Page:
All bank executives and directors say that recruiting, retaining and properly incentivizing top talent is a priority, but it’s the banks that truly excel at this that are able to separate themselves on the competitive playing field.
How to tackle the talent challenge was the theme of Bank Director’s 2018 Bank Compensation and Talent Conference, hosted this week at the Four Seasons Resort and Club at Las Colinas in Dallas, Texas.
The first day of the conference laid the groundwork by introducing the conventional techniques used today by human resources professionals throughout the bank industry.
On Monday morning, before the formal beginning of the conference, attendees participated in a half-day workshop, presided over by a panel of experts from Compensation Advisory Partners and Kilpatrick Townsend & Stockton LLP. The topics covered a broad range of issues, from common executive compensation challenges, to strategies for promoting diversity and inclusion, to tools that can be used to properly align pay and performance.
The second day of the conference built on this, in part through a pair of audience surveys.
In one survey, nearly a third (31 percent) of attendees said managing rising compensation and benefit costs is their top compensation challenge for 2019, more than half (56 percent) said they’ve raised wages to better compete for talent and in response to last year’s tax cut, and nearly three-quarters (70 percent) said they’ve expanded their internal training programs to develop young leaders.
These statistics were borne out with anecdotes. Beth Bauman, the head of human resources at Bank of Butterfield, an $11 billion bank based in Bermuda, talked about implementing a talent management program to help guide and groom the bank’s younger employees. And human resources officers from Cadence Bancorporation and Union Bankshares discussed the challenges of merging compensation cultures after an acquisition.
The final day of the conference delved into less conventional approaches to talent management.
The day started with an anecdote from Bank Director’s CEO, Al Dominick, about an Asian grocery store chain that figured out a new way to sell bananas. Instead of selling them in traditional, equally ripe bunches, the chain sold bananas in packages of five, with each banana at a different stage of ripeness. As a result, the bananas ripen in stages over a period of a week, not all at the same time.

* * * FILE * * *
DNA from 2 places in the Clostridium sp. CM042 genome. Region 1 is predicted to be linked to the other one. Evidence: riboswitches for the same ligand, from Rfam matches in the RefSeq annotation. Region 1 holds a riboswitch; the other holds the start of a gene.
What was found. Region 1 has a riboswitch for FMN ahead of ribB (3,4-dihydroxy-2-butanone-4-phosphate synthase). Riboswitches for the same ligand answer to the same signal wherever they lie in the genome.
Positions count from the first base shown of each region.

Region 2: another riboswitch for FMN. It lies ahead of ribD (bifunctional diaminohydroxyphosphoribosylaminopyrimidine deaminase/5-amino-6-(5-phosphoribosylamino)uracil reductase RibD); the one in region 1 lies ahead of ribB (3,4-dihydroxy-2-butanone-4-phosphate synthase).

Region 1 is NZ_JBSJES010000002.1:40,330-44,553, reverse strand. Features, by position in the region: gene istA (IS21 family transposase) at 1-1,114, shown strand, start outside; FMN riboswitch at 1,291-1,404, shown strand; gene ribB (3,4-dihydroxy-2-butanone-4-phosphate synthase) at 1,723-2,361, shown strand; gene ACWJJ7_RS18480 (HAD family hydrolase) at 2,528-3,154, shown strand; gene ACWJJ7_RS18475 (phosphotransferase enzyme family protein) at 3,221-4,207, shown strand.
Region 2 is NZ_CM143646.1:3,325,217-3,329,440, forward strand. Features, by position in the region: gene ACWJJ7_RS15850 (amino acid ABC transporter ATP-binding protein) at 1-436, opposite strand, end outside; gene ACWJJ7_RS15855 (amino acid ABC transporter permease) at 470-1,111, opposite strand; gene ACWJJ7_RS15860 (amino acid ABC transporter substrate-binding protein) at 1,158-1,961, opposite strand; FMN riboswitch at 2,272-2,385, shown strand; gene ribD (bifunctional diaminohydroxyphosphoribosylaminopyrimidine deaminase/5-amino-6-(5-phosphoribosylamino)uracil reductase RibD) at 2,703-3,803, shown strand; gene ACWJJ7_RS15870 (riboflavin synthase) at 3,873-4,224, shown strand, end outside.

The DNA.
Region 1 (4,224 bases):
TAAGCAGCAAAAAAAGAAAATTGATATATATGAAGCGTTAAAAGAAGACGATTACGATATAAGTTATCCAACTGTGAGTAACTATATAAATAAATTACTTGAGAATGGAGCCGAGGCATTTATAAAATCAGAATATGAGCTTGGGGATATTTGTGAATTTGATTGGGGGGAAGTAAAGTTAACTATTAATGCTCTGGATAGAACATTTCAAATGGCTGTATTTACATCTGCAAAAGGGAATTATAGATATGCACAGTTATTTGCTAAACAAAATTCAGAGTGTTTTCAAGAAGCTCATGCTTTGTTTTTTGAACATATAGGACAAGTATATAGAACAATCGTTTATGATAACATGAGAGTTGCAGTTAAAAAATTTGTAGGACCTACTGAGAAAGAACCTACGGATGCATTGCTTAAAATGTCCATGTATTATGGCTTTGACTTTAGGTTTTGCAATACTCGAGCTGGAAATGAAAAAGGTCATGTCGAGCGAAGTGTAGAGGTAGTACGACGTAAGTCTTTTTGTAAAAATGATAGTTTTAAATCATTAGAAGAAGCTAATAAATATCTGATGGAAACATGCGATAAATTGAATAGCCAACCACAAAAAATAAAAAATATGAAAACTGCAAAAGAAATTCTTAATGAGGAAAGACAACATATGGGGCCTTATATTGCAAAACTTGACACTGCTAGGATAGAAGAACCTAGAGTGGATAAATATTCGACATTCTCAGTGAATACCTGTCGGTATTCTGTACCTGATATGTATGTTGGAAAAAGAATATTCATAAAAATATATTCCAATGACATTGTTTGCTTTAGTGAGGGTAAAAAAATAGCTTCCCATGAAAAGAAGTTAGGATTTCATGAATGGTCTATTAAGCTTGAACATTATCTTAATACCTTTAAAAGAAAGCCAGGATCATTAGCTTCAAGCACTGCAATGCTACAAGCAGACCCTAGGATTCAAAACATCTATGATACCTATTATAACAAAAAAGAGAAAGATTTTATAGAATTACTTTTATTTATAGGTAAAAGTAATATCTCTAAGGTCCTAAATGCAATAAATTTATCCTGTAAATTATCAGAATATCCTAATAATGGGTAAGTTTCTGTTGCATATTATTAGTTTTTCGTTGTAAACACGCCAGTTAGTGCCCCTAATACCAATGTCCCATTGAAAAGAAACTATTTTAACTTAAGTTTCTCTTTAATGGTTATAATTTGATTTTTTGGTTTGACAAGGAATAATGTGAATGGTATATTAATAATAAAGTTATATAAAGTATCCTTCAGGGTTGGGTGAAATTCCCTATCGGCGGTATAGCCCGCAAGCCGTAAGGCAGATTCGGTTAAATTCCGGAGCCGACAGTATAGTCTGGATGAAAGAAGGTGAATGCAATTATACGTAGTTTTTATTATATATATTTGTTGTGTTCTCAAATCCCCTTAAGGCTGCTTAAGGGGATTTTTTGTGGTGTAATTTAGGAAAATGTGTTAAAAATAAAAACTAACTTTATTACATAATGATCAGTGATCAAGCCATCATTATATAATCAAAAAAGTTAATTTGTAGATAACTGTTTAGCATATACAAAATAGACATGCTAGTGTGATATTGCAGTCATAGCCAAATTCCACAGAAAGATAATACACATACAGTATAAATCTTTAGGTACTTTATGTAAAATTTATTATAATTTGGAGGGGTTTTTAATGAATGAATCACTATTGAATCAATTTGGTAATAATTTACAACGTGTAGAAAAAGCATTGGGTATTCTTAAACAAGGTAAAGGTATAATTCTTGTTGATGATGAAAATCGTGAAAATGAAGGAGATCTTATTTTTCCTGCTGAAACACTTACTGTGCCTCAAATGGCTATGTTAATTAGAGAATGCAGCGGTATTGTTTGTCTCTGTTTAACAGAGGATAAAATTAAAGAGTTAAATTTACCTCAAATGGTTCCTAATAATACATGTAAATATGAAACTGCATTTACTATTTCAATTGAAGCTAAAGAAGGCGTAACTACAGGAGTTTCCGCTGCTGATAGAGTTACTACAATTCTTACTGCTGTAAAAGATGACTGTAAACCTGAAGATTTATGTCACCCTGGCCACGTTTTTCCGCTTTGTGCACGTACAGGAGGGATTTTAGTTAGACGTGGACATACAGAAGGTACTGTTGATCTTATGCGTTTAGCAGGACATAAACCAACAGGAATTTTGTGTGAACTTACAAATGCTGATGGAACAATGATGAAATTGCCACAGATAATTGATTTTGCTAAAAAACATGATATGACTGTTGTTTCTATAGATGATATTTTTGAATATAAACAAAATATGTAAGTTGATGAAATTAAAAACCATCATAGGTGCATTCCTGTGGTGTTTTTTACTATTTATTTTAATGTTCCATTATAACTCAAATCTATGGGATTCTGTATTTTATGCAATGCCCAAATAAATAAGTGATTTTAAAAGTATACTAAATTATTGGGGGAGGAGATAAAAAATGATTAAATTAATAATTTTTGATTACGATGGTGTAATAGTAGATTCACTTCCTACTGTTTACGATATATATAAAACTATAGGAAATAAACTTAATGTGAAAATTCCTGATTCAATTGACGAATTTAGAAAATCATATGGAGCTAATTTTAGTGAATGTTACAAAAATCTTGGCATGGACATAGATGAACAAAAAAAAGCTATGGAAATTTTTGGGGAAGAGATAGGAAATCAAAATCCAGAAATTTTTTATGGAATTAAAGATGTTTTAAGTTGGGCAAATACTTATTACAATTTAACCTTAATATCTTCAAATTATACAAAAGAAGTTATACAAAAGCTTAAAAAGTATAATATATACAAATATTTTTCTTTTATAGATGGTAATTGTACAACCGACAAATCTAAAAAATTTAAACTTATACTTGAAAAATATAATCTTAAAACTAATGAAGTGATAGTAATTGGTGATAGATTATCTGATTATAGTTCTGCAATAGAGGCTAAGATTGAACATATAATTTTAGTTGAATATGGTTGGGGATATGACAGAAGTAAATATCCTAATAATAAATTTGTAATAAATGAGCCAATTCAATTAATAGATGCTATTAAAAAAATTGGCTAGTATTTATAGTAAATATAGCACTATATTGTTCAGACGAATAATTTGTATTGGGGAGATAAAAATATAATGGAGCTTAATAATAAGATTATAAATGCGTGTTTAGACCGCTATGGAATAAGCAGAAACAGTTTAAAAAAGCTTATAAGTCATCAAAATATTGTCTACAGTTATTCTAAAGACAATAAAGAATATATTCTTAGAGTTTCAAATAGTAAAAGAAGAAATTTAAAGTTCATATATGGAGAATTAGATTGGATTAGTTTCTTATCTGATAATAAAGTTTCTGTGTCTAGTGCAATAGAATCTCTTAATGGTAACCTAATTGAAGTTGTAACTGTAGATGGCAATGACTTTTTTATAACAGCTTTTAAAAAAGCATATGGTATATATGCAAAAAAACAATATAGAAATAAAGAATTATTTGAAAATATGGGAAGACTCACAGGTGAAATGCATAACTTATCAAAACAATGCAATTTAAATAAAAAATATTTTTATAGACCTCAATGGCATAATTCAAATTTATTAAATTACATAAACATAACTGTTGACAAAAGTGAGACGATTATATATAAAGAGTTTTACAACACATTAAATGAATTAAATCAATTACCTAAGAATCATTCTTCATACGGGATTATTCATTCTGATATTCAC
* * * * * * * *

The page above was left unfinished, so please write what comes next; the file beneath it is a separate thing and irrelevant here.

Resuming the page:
The anecdote illustrates how approaching an issue in a creative way can result in an unconventional yet effective solution.
The first presenter on stage on Wednesday, Jason Mars, came not from a bank, but rather from a fintech company. Mars is the founder and CEO of Clinc, a company focused on bridging the gap between research on conversational artificial intelligence and its application for enterprises.
“My No. 1 criterion for hiring is intellectual curiosity, because that’s what drives people to do really hard stuff,” said Mars. This is more important to Mars than other, more orthodox measures, like a prospective employee’s college grade point average or even their performance in the interview process.
“Passion is another priority, and flexibility,” said Mars. “It’s about figuring out whether they will be motivated to do hard stuff because they’re passionate, curious and interested.”
And finishing out the conference was a panel of three bank CEOs from across the country, all of whom shared their respective talent and compensation strategies.
One of the more innovative philosophies came from John Holt, CEO NexBank, a rapidly growing bank based in Dallas.
A group of investors acquired control of the bank in 2004, when it had only $55 million in assets. Seven years later, a new management team was brought in to hasten its growth. One way it did so was to promise its employees a bonus equal to 100 percent of their base pay when the bank passed the $8-billion threshold, which it recently eclipsed. The strategy should serve as a retention policy as well, explained Holt, because the bonus pays out over 24 months.
NexBank also buys lunch for its employees every day, offering them a menu of multiple restaurants to order from. It pays 100 percent of their health insurance premiums. And it has added a millennial to its board of directors—the bank’s 37-year-old chief operating officer, now the CEO heir apparent.
The net result, said Holt, was the bank has fewer, better people than many of its competitors, and it faces little employee turnover, sidestepping a perennial problem in any industry.
The point is while there is no magic bullet that will solve all of a bank’s talent and compensation challenges, understanding the tried-and-true approaches to doing so, as well as the less conventional strategies used in the market today, will help banks better compete for the next generation of employees.